Home rebuilding costs jump 21% in past year, surveyors claim

Figures suggest most homes underinsured and may stoke controversy over price of reinstating homes damaged in mica scandal

Rebuilding costs have jumped by more than a fifth over the past year, according to the Society of Chartered Surveyors in Ireland (SCSI).

That means homeowners are almost certainly underinsured on their homes, should they be destroyed by fire or otherwise.

The figures show that the cost of rebuilding a standard three-bed semi-detached home have jumped by between €42,000 and €56,000, depending on where the property is located the State, since the last SCSI guide was published in April last year.

Costs have jumped most sharply in the northwest where the mica scandal has increased pressure on local contractors, pushing prices higher.


However, Dublin remains the most expensive place in the State in which to rebuild a home. And, despite its outsized increase, the northwest remains noticeably cheaper than other parts of the State.

The report is likely to be cited by mica campaigners in the northwest to bolster their argument that construction costs are higher than those used as the basis for Government compensation in a previous report.

The SCSI said the terms of reference used in that earlier report, published in February, stipulated that costs were to be based on pre-2007 building regulations and standards, when insulation, mechanical and electrical specifications were lower.

However, it acknowledged there had been “significant construction cost inflation” in the intervening seven months. An increase in people purchasing and renovating properties in the northwest due to the growing trend of working from home was also a factor pushing up local construction costs, the SCSI said.

The new data comes as 1,400 homeowners allegedly affected by defective mica blocks are preparing a High Court challenge to a Government compensation scheme.

Kevin Brady, chairman of the quantity surveyors professional group in the SCSI, said supply chain difficulties and increases in the price of building materials had pushed up prices across the State.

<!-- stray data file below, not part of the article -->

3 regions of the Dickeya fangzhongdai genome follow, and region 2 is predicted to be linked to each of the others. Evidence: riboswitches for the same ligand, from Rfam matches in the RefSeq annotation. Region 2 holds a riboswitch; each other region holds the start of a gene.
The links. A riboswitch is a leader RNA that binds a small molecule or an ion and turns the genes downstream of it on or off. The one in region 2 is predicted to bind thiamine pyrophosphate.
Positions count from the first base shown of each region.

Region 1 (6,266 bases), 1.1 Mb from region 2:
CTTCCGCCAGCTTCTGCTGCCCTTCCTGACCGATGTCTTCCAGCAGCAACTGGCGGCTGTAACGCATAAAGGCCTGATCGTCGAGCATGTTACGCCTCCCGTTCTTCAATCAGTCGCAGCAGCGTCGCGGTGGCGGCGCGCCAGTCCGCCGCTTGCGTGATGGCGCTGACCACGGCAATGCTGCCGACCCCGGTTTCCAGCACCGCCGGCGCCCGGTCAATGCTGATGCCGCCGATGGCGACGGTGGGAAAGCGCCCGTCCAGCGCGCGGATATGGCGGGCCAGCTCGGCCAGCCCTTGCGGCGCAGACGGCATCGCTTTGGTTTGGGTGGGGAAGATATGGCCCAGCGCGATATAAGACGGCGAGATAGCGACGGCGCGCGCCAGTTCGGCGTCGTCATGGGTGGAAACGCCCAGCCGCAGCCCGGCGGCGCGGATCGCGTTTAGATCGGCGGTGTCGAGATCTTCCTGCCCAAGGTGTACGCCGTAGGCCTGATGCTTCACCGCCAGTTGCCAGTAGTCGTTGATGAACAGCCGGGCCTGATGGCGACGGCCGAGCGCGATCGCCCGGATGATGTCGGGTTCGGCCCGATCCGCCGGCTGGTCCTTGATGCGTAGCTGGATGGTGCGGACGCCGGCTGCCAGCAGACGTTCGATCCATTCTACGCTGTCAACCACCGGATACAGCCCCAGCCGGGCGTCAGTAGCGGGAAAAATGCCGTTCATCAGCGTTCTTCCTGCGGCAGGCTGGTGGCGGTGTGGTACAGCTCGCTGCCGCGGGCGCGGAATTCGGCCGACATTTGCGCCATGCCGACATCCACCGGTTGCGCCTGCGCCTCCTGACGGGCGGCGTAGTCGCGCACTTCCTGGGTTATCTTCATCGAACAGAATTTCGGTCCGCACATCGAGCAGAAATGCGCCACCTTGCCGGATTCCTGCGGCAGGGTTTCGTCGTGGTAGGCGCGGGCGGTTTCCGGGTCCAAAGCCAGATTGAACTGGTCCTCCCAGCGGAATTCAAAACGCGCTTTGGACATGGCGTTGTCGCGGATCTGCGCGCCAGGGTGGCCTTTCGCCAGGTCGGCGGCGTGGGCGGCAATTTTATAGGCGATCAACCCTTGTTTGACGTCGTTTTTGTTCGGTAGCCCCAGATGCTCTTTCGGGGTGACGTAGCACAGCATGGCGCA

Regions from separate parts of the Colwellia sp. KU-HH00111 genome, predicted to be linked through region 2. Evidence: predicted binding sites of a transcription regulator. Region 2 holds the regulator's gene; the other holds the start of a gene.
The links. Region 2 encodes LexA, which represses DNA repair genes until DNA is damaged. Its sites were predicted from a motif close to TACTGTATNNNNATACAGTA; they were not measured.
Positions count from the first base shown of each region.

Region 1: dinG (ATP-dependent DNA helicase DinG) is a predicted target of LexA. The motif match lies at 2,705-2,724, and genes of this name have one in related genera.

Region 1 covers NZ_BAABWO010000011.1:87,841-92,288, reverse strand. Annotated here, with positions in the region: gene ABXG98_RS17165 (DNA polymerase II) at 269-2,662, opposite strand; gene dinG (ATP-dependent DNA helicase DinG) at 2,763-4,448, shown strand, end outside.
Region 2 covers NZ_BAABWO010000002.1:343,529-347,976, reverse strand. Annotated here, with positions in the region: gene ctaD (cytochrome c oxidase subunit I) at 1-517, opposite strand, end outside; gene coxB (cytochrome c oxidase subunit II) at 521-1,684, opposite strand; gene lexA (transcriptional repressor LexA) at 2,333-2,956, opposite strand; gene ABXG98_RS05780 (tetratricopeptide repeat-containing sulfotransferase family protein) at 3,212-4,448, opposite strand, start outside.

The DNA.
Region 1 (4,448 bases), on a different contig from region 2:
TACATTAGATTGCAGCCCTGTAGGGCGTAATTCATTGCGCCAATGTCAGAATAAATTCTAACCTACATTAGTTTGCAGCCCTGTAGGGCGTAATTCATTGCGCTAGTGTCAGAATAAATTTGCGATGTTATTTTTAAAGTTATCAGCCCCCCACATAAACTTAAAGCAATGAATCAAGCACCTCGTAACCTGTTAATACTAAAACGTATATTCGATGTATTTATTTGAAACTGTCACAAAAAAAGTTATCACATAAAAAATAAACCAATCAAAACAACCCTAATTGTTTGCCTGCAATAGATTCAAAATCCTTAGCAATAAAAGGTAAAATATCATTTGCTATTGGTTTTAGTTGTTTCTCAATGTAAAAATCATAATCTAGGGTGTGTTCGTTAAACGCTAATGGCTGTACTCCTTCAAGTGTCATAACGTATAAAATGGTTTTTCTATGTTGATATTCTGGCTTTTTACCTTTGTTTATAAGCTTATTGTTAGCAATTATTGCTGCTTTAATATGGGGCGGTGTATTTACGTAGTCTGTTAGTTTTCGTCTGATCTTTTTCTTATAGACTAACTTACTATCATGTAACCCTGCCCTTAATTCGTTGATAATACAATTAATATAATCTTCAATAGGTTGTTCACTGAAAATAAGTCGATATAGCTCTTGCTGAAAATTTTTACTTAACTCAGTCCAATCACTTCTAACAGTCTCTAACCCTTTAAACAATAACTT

“This is a direct result of the war in Ukraine and is leading to a sustained increase in the price of energy-intensive materials such as concrete, aggregates, steel and paint.”

Alongside increases in building materials prices, Mr Brady said, “ongoing labour shortages show no sign of abating and are also pushing up rebuild costs”.

The president of the SCSI, Kevin James, warned that homeowners who were not adequately insured may end up having to pay part of substantial sums out of their own pocket if they needed to rebuild their homes.

Insured sum

“Where the insured sum is only 75 per cent of the total reinstatement cost, you will only receive 75 per cent of the agreed cost of reinstatement, whether the claim is made for partial replacement or total loss,” he said.

Where a home cost €360,000 to rebuild but had only been insured for three-quarters of that, €270,000 – the homeowner would be left to fund a quarter of the bill, €90,000, out of their own pocket, he said by way of example.

“Similarly, if there is a partial loss, which costs €60,000 to repair, the insured party would only receive €45,000 and would have to provide the balance of €15,000,” he cautioned. “This is something many homeowners may not be aware of.”

The SCSI stresses that the figures it produces are for “base rebuild costs only”. That means homeowners would need to allow more for items such as garages, fitted kitchens, built in wardrobes and any special finishings or floors when considering insurance.

The SCSI said the increase in the cost of rebuilding a property ranged from 14 per cent in Dublin to 26 per cent in the northwest, with the average across the State of 21 per cent.

Since the last guide had been published 17 months ago, Mr Brady said rebuild costs had jumped by an average of 29 per cent. Figures published by the society show the cost of reinstating certain house types has surged by as much as 44 per cent in that time.

The group, the professional body for quantity surveyors who specialise in construction costs, provides guidance for two- and three-bed terraced town houses, three- and four-bed semi-detached homes, four-bed detached homes and four-bed bungalows.

It said the specifications and designs used for the six house types had been updated this year, which meant that not all the reported increases in cost could be attributed to construction inflation.

Dominic Coyle

Dominic Coyle

Dominic Coyle is Deputy Business Editor of The Irish Times